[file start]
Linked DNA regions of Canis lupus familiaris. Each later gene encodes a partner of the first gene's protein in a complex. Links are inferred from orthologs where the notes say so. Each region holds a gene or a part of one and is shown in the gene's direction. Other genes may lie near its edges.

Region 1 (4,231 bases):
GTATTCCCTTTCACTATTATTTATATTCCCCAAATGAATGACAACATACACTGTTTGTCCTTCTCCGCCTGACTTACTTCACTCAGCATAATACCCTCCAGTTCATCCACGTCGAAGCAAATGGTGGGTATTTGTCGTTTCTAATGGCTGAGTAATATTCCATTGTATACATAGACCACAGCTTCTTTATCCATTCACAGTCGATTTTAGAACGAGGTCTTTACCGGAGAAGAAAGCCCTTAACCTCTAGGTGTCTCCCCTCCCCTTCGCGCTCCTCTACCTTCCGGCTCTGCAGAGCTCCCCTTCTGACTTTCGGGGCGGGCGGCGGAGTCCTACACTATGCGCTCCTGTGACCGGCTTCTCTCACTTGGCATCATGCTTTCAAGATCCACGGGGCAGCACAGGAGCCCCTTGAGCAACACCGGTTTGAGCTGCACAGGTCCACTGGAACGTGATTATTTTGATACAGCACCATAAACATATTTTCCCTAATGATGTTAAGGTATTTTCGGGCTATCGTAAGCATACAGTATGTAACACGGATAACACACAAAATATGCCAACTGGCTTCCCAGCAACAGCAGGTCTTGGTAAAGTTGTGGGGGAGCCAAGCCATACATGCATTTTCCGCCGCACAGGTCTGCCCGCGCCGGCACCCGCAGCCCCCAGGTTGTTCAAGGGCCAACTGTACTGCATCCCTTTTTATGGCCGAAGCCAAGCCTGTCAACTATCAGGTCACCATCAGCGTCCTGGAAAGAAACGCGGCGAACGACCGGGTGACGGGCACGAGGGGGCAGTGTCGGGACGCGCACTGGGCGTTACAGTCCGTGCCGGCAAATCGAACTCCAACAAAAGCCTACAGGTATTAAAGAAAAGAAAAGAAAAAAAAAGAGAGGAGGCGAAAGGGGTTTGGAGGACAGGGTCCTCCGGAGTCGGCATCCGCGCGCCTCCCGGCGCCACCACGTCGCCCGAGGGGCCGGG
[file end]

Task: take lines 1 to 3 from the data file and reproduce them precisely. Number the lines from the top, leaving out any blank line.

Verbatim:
Linked DNA regions of Canis lupus familiaris. Each later gene encodes a partner of the first gene's protein in a complex. Links are inferred from orthologs where the notes say so. Each region holds a gene or a part of one and is shown in the gene's direction. Other genes may lie near its edges.

Region 1 (4,231 bases):
GTATTCCCTTTCACTATTATTTATATTCCCCAAATGAATGACAACATACACTGTTTGTCCTTCTCCGCCTGACTTACTTCACTCAGCATAATACCCTCCAGTTCATCCACGTCGAAGCAAATGGTGGGTATTTGTCGTTTCTAATGGCTGAGTAATATTCCATTGTATACATAGACCACAGCTTCTTTATCCATTCACAGTCGATTTTAGAACGAGGTCTTTACCGGAGAAGAAAGCCCTTAACCTCTAGGTGTCTCCCCTCCCCTTCGCGCTCCTCTACCTTCCGGCTCTGCAGAGCTCCCCTTCTGACTTTCGGGGCGGGCGGCGGAGTCCTACACTATGCGCTCCTGTGACCGGCTTCTCTCACTTGGCATCATGCTTTCAAGATCCACGGGGCAGCACAGGAGCCCCTTGAGCAACACCGGTTTGAGCTGCACAGGTCCACTGGAACGTGATTATTTTGATACAGCACCATAAACATATTTTCCCTAATGATGTTAAGGTATTTTCGGGCTATCGTAAGCATACAGTATGTAACACGGATAACACACAAAATATGCCAACTGGCTTCCCAGCAACAGCAGGTCTTGGTAAAGTTGTGGGGGAGCCAAGCCATACATGCATTTTCCGCCGCACAGGTCTGCCCGCGCCGGCACCCGCAGCCCCCAGGTTGTTCAAGGGCCAACTGTACTGCATCCCTTTTTATGGCCGAAGCCAAGCCTGTCAACTATCAGGTCACCATCAGCGTCCTGGAAAGAAACGCGGCGAACGACCGGGTGACGGGCACGAGGGGGCAGTGTCGGGACGCGCACTGGGCGTTACAGTCCGTGCCGGCAAATCGAACTCCAACAAAAGCCTACAGGTATTAAAGAAAAGAAAAGAAAAAAAAAGAGAGGAGGCGAAAGGGGTTTGGAGGACAGGGTCCTCCGGAGTCGGCATCCGCGCGCCTCCCGGCGCCACCACGTCGCCCGAGGGGCCGGG